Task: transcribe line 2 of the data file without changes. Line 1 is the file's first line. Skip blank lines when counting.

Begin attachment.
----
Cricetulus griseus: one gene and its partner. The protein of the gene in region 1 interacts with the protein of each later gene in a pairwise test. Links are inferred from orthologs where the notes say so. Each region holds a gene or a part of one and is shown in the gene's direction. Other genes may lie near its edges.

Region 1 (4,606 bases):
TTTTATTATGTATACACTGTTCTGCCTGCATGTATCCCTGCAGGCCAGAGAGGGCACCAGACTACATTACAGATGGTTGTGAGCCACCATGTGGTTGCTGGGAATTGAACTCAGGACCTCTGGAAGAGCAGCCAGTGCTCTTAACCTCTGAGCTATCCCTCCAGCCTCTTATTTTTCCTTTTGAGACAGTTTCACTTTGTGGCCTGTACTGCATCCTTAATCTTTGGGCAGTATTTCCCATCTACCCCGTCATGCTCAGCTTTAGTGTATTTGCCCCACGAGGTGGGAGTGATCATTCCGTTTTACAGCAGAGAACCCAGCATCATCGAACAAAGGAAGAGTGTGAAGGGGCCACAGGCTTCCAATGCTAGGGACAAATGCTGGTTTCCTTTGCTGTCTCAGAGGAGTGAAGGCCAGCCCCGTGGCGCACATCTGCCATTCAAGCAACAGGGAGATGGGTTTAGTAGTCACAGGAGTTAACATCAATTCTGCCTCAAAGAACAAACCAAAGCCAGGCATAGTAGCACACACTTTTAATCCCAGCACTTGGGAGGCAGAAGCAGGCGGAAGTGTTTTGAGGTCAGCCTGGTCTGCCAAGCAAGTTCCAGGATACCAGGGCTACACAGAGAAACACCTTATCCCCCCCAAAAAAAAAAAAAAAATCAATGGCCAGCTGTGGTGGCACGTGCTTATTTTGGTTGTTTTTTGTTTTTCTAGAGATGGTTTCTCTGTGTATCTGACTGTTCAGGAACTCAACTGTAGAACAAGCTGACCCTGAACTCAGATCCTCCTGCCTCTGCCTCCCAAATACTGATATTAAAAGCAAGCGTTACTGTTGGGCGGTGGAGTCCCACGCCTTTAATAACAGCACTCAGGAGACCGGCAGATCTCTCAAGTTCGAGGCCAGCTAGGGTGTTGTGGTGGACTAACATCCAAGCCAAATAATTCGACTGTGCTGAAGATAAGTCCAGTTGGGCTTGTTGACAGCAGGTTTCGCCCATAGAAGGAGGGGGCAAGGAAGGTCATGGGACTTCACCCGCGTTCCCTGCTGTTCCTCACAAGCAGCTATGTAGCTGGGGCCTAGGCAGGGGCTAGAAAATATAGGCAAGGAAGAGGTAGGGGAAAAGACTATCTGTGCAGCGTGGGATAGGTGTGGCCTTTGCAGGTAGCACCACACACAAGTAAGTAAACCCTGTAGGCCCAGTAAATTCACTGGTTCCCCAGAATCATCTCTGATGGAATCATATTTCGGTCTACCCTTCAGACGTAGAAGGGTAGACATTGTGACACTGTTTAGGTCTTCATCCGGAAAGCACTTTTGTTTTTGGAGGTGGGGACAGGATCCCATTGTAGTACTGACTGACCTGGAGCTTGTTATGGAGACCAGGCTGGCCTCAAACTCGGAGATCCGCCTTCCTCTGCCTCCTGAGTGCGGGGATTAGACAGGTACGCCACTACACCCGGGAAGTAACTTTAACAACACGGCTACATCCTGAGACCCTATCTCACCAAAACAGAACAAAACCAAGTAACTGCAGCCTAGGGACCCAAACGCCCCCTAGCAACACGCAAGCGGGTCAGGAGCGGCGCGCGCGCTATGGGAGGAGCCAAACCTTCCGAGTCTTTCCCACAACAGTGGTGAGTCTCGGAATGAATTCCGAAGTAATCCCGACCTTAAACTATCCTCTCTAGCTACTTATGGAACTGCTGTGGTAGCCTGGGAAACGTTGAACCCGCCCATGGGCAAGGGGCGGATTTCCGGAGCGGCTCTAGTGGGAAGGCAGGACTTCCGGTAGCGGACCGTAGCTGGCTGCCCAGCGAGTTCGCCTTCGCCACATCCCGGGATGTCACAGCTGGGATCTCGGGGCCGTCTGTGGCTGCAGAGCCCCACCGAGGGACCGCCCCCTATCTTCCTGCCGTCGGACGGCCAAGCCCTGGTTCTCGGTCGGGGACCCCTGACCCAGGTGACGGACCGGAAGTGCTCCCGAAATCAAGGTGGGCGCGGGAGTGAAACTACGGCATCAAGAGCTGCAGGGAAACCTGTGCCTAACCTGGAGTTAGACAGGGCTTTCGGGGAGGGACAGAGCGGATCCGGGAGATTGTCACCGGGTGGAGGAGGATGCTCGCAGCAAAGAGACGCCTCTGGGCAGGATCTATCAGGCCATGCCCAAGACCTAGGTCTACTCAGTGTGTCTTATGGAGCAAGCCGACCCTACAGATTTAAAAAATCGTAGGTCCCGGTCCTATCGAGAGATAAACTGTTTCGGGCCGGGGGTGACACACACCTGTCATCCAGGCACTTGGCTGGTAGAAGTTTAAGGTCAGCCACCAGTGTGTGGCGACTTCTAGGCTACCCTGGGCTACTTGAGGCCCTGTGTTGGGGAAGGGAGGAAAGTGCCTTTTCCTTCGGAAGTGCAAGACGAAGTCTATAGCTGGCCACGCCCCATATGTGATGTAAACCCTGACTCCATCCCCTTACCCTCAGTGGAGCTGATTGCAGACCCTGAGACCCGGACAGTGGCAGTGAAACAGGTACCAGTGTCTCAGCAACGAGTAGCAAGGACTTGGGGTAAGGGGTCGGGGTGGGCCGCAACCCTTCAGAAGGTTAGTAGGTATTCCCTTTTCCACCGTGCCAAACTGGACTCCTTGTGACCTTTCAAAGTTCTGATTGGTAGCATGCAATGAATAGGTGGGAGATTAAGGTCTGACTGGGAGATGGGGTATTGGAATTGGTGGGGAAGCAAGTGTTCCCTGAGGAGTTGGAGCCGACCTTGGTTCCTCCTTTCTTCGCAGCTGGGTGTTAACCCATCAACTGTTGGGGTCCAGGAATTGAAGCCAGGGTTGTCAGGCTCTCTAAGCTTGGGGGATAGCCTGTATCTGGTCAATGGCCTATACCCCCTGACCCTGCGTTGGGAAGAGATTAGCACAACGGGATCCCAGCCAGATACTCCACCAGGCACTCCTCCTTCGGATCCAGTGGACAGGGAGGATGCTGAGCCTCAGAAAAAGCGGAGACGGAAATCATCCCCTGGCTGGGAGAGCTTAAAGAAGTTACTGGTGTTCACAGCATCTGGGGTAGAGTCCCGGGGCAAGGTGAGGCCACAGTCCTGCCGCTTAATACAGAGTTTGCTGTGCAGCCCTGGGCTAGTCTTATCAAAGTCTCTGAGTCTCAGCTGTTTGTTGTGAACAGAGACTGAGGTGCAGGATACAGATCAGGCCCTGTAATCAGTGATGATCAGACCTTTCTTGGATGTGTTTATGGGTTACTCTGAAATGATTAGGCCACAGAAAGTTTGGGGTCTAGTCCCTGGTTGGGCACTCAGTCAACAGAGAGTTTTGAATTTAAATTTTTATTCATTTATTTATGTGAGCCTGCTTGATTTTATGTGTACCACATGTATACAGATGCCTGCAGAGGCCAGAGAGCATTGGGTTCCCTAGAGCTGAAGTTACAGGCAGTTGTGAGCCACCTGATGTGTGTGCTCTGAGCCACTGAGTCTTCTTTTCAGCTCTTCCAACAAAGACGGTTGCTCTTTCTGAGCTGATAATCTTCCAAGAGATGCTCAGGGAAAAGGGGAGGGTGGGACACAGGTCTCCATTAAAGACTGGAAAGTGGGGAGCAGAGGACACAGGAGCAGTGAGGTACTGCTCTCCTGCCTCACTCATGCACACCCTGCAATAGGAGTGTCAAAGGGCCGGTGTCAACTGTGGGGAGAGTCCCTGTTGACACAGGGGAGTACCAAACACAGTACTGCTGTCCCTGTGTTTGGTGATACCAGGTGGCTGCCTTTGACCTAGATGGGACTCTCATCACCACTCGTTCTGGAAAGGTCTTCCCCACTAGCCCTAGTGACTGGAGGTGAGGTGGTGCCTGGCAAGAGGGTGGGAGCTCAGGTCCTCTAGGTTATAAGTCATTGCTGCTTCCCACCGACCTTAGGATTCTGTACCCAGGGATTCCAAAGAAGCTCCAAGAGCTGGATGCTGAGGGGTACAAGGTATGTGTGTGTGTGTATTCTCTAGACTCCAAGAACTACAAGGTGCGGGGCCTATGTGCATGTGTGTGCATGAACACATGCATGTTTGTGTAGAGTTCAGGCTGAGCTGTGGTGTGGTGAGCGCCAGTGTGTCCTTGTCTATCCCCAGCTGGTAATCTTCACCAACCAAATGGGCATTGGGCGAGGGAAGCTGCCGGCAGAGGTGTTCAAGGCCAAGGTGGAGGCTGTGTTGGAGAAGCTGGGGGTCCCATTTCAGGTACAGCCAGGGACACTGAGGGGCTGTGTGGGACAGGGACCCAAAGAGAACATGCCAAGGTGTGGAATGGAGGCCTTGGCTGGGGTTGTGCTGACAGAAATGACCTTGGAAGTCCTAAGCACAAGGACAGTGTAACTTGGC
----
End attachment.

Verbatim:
Region 1 (4,606 bases):